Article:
In July of this year, my wife decided to go to the doctor. She had been tired and not feeling right for weeks. And then a whirlwind hit our family and our lives were flipped upside down. The doctors told my wife she had Leukemia. She was immediately flown from our home in Uganda to Kenya, and then, a few days later, to the United States, where we are currently living. Over the last six months, I’ve watched my wife go through multiple rounds of chemotherapy. I’ve watched a woman who has been healthy her whole life, have her body wrecked with fevers, pain, weakness, and blood vessels bursting. On top of that, I’ve had to pull my sons, already feeling the weight of concern for their mother, from their friends and move them across the world – as we remain stranded from our home and ministry in Uganda, in a state of limbo, not knowing for how long or what the outcome will be. All the while, I sit – able to observe, but powerless to change any of these circumstances. On that hand, it has not been a great six months. But, on the other hand, it has been a great six months. I’ve seen the Church, local and global, act like the Church by grieving with us, but also by encouraging us with prayer and provisions. I’ve seen my wife, my sons, and myself grow more fervent (and frequent) in our prayers to, and dependence upon, God. I’ve watched my wife suffer well and be an encouragement to others. God has taken this horrible curse and made it a blessing. As I have walked through these last six months, I have spent a lot of time thinking about suffering. I don’t have to tell you about suffering. You know about it. You’ve experienced it. You’ve felt the hunger, fought the sickness, held the dying, and wept with the heartbroken and discouraged. You’ve even been the heartbroken and discouraged. We all know suffering exists. The questions are “why?” and “for what purpose?”. Many answers to these questions have been given. I am convinced that the answers most frequently being given are often the least Biblical answers that we could give. Therefore, I want to try to explain a Biblical perspective on suffering. I want to give a primer on suffering. This series will consist of four parts: Part 1: The Reason for Suffering Part 2: The Promise of Suffering Part 3: The Blessing of Suffering Part 4: The Faith to Suffer I hope that you will read along.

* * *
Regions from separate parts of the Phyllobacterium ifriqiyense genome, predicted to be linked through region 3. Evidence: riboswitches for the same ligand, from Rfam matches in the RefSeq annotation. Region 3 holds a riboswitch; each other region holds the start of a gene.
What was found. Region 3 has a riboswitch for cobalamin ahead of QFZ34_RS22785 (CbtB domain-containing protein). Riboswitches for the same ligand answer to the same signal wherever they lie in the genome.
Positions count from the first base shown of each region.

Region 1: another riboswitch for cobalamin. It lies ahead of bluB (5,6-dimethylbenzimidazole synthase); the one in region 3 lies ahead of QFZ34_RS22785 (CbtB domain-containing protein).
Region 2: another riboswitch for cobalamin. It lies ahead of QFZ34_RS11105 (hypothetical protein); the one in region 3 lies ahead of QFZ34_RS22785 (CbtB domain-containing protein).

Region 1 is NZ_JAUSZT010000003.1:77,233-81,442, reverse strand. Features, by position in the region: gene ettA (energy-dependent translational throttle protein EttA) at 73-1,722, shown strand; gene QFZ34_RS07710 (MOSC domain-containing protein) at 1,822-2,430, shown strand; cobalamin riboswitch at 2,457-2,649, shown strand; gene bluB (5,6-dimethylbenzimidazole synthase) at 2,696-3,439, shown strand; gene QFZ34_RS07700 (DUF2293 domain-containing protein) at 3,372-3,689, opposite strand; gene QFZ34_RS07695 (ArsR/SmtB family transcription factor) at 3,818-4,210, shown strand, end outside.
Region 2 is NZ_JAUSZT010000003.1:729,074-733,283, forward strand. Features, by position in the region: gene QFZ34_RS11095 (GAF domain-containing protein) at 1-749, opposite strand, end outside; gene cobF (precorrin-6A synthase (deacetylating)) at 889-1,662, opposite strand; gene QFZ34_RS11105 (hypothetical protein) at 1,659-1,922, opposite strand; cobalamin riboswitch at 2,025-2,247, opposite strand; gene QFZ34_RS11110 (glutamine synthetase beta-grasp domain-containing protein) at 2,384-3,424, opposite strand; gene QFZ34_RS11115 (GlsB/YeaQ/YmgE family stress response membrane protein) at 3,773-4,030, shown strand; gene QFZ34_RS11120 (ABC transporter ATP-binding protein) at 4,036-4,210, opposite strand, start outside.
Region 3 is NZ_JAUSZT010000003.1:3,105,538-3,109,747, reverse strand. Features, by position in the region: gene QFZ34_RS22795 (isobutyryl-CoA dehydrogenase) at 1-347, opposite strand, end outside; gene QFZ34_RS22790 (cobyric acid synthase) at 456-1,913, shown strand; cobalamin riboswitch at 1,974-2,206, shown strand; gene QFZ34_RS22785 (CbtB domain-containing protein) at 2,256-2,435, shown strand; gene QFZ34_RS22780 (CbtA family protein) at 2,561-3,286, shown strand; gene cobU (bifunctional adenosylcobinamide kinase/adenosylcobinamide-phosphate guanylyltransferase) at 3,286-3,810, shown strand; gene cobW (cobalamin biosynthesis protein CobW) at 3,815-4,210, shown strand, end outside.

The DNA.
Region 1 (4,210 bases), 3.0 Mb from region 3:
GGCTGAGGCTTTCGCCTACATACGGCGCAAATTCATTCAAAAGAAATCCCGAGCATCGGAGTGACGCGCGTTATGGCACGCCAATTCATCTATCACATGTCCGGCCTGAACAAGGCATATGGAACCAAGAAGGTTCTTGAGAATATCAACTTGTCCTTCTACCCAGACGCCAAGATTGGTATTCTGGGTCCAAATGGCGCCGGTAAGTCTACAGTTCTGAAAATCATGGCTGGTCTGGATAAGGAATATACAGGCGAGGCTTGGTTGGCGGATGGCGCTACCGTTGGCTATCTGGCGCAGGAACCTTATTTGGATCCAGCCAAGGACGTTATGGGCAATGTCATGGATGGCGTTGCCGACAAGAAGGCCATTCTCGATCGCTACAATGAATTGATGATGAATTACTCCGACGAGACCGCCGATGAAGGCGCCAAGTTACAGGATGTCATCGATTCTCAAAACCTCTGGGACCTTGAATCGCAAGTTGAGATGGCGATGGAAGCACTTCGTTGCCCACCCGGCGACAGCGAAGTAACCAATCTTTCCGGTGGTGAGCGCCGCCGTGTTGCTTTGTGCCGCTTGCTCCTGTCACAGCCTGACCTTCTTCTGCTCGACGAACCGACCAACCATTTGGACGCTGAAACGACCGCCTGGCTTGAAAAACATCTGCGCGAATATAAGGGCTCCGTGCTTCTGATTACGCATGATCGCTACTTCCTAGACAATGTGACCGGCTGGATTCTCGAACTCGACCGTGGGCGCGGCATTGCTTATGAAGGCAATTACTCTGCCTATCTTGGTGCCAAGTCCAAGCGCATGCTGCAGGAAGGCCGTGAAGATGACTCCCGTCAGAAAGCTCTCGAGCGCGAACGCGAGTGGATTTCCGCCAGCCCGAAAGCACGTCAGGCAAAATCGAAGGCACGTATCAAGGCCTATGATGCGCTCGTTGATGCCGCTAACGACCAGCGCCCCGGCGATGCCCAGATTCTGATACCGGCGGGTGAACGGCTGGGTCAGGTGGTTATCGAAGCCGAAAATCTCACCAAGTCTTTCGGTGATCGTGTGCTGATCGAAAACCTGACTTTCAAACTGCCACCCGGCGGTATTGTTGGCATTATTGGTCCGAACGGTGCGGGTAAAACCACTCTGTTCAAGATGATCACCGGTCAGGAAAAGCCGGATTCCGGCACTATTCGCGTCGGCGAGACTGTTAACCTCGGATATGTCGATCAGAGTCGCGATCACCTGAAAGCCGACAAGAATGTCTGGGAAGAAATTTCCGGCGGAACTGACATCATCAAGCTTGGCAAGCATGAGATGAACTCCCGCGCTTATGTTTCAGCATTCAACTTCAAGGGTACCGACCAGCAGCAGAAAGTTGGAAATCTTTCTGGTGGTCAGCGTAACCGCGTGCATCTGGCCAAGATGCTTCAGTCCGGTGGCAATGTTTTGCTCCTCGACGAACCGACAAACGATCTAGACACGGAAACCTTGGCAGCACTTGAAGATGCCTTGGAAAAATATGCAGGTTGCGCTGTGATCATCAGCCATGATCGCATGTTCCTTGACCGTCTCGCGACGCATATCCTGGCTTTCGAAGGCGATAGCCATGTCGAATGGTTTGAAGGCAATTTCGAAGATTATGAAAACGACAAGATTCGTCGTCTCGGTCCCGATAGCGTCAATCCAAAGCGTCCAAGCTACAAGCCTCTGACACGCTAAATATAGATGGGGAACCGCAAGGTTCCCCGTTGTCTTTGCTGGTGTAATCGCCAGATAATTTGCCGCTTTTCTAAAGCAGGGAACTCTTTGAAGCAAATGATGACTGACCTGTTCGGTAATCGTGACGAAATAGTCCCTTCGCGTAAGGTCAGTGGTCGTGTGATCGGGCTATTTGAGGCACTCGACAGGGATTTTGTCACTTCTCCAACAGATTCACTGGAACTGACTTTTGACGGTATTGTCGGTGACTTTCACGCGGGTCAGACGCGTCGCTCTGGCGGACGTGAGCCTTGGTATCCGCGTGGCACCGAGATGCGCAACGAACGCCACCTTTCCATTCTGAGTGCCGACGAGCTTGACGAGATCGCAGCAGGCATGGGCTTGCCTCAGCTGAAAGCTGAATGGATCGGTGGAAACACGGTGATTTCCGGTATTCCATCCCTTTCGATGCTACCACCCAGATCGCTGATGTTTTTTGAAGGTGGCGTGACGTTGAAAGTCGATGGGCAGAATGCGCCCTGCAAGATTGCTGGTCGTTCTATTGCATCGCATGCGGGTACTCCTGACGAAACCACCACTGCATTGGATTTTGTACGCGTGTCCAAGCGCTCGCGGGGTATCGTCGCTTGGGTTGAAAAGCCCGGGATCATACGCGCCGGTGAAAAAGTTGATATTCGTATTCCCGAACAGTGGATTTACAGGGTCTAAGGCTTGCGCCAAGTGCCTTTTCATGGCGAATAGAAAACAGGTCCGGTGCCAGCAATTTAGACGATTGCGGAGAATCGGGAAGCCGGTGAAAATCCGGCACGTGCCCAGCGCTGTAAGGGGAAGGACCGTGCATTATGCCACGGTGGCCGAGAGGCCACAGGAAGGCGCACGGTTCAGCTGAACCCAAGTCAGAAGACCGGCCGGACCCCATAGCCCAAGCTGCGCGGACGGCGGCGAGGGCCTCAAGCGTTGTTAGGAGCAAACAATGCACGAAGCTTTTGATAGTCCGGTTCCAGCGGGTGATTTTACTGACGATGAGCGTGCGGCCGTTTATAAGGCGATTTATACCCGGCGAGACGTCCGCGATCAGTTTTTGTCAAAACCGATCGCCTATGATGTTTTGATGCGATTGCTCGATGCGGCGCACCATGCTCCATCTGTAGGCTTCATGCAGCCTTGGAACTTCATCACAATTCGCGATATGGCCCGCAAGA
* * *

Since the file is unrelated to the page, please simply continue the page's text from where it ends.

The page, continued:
Our reviewer takes a look at Stephen Rees’s book in which he gives a helpful and much needed critique of the Prosperity Gospel through modeling and teaching sound exegesis.